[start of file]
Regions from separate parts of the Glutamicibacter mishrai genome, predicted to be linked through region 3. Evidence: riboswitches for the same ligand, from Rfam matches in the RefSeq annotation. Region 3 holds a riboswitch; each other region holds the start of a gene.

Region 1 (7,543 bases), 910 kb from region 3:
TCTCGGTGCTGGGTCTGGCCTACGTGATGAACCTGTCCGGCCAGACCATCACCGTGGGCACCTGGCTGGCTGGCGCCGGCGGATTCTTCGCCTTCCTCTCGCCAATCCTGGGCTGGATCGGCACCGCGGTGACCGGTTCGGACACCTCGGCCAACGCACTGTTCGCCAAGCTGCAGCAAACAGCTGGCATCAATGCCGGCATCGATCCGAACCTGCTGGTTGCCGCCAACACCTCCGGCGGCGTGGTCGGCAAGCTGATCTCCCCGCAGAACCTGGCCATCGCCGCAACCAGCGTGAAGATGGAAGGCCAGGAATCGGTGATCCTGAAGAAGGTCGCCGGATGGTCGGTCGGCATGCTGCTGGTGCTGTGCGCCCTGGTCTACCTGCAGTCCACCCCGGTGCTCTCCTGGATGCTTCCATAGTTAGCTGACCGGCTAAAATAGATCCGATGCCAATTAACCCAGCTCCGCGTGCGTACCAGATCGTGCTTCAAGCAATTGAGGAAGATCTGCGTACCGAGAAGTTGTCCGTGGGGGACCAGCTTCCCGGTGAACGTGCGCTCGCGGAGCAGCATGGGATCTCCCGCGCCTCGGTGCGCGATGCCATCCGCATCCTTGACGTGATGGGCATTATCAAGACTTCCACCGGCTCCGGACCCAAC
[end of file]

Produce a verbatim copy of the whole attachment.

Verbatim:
Regions from separate parts of the Glutamicibacter mishrai genome, predicted to be linked through region 3. Evidence: riboswitches for the same ligand, from Rfam matches in the RefSeq annotation. Region 3 holds a riboswitch; each other region holds the start of a gene.

Region 1 (7,543 bases), 910 kb from region 3:
TCTCGGTGCTGGGTCTGGCCTACGTGATGAACCTGTCCGGCCAGACCATCACCGTGGGCACCTGGCTGGCTGGCGCCGGCGGATTCTTCGCCTTCCTCTCGCCAATCCTGGGCTGGATCGGCACCGCGGTGACCGGTTCGGACACCTCGGCCAACGCACTGTTCGCCAAGCTGCAGCAAACAGCTGGCATCAATGCCGGCATCGATCCGAACCTGCTGGTTGCCGCCAACACCTCCGGCGGCGTGGTCGGCAAGCTGATCTCCCCGCAGAACCTGGCCATCGCCGCAACCAGCGTGAAGATGGAAGGCCAGGAATCGGTGATCCTGAAGAAGGTCGCCGGATGGTCGGTCGGCATGCTGCTGGTGCTGTGCGCCCTGGTCTACCTGCAGTCCACCCCGGTGCTCTCCTGGATGCTTCCATAGTTAGCTGACCGGCTAAAATAGATCCGATGCCAATTAACCCAGCTCCGCGTGCGTACCAGATCGTGCTTCAAGCAATTGAGGAAGATCTGCGTACCGAGAAGTTGTCCGTGGGGGACCAGCTTCCCGGTGAACGTGCGCTCGCGGAGCAGCATGGGATCTCCCGCGCCTCGGTGCGCGATGCCATCCGCATCCTTGACGTGATGGGCATTATCAAGACTTCCACCGGCTCCGGACCCAAC